SalesTech Star

Understanding the Types of Intent Data Most Used in B2B Sales and Marketing

The success of B2B sales and marketing heavily depends upon the type of data teams have access to. However, using data to only reach out to your target audience is not enough. Every marketer knows and understands the value of intent data and its potential to achieve comprehensive business objectives.

Marketers must understand their customers’ needs, and data intelligence will help them do so. Customer knowledge based on data intelligence adds a competitive edge and also helps them build a strong and consistent pipeline for the sales team to take over.

Unfortunately, only a few marketers know the best use of data to take advantage of the vast array of customer insights it offers. One of the most important types of B2B data for driving marketing and sales insights is Intent data.

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What is Intent Data?

Simply put, Intent Data is a set of behavioral signals that help marketers to understand the intention of their prospects to purchase a product or service. The prospects are online users, they search for a solution to a problem they are facing. They search online, consume content, look for solutions, and learn different ways to ease the pain.

Studies suggest that customers already cover 67% of their purchase journey before interacting with a salesperson. Combining these buyer intent data with the signals of the prospects, a marketer can get a bird’s eye view to channel customer insights for the advantage of the organization.

That said, understanding the use of intent data can be a turning point for a B2B organization. Let us now see the types of intent data that every marketer must look for.

Types of B2B Intent Data

Predominantly, B2B intent data falls under two categories, namely,

1. First-party intent data

First-party intent data, as the name suggests, is the first data collected by your organization. The data is readily available within your company’s tools and systems. So, what data do first-party intent data include? Each piece of data you collect through website traffic, internal searches, social media listening tools, and other systems.

Whenever you are thinking about tracking visitors on your website, you are planning to collect First-Party Intent Data.

Why is First-Party Intent Data Important? Let us check the following points:

  • As first-party intent data is collected directly from the users, the data shows strong buying intent.
  • First-party intent data helps to take action in real-time.
  • Using first-party intent data internally gives you control over what and how to collect.

The top places to collect B2B first-party intent data are:

  • Actions that are taken or behaviors showcased across your website or app.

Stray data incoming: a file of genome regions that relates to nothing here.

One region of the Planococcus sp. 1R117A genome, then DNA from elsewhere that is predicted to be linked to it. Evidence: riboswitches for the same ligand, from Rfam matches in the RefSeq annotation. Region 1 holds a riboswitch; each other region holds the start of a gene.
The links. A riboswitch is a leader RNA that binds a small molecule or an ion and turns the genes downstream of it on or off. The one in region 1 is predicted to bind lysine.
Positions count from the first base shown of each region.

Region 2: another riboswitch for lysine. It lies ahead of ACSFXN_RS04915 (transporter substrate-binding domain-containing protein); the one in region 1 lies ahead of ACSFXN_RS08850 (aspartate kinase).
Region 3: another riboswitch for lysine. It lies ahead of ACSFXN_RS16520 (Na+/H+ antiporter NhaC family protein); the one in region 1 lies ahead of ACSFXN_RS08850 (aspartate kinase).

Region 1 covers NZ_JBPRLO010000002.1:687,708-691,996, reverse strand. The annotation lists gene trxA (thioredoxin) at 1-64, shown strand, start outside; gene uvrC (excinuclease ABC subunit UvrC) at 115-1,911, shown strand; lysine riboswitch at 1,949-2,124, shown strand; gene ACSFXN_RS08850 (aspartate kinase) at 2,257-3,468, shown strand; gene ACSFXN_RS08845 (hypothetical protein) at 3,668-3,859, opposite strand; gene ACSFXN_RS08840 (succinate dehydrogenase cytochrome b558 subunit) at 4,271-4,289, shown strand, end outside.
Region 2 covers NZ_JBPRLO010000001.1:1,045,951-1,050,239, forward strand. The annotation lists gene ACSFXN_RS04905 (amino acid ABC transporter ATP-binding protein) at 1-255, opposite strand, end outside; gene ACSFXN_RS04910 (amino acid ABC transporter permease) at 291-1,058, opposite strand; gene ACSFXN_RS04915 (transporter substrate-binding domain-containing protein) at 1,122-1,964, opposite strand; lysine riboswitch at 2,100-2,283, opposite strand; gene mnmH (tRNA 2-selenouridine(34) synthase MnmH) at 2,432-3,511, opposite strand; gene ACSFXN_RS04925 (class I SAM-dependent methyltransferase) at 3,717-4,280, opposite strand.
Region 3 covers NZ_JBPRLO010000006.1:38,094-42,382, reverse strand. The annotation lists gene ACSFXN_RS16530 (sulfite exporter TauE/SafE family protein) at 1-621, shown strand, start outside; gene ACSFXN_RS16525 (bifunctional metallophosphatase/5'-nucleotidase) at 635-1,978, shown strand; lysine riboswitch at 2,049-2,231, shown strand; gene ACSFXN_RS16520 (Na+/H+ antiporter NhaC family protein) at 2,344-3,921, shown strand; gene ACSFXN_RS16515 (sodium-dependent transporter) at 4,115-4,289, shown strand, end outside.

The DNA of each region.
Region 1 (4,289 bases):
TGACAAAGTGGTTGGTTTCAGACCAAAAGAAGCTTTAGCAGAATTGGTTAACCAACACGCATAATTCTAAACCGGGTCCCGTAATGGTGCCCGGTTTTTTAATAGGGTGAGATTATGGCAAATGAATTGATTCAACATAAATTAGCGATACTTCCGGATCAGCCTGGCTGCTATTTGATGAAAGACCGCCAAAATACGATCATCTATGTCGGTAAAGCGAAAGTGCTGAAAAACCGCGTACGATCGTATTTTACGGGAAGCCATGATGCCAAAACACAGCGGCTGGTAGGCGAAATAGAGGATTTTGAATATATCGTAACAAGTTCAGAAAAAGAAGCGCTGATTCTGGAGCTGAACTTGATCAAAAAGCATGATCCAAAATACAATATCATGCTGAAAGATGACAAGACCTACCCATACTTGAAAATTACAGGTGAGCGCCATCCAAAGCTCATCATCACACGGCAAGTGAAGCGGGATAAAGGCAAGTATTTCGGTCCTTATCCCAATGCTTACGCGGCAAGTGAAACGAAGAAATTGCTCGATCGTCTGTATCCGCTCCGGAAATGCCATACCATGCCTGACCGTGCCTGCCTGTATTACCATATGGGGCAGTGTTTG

• Your social media profiles.
  • Email communication and ad clicks.
  • Answers to your customer surveys.
  • CRM and marketing automation software.

2. Third-party intent data

Unlike first-party intent data, third-party intent data is not available within your internal systems. Rather, it is extracted from external vendors. Third-party intent data is useful, but as it doesn’t take into account the entire journey of the buyer, it doesn’t show strong buying signals.

However, third-party intent data still serves the purpose. It rarely happens that a customer visits just one website and takes a decision, he or she will check many other websites, check reviews and testimonials before purchasing the product or service. The majority of this happens much before a buyer even talks to one of your sales reps.

So, how does third-party intent data help?

  • The data helps you observe the overall behavior of your user on the internet.
  • You get to know more about your competitors and how your customers are looking at the competition.
  • Based on this data, you can work upon to improve your business reviews and feedback.

However, be careful about who you are collecting third-party data. Do thorough research before you decide to collect the data.

The top places to gather third-party data are:

  • Companies that sell their data collected on their websites.
  • Public data publishers and aggregators.
  • Companies that aggregate, process, and resell data from multiple sources.

Making the Intent Data Work for you

It is imperative for marketers to know their buyers’ intentions and unlock more opportunities and possibilities to grow revenue. However, intent data will not pool in results if not used strategically. Simply keeping a list of interested buyers in front of your screen will not fetch your sales. Additionally, intent data is dynamic, and it changes over a course of time.

Using intent data for the benefit of your organization demands a comprehensive strategy, including the means to gather data, qualify it, and sketch out a clear plan on how to use the data.

So, it is time for a well-thought-out intent data strategy.

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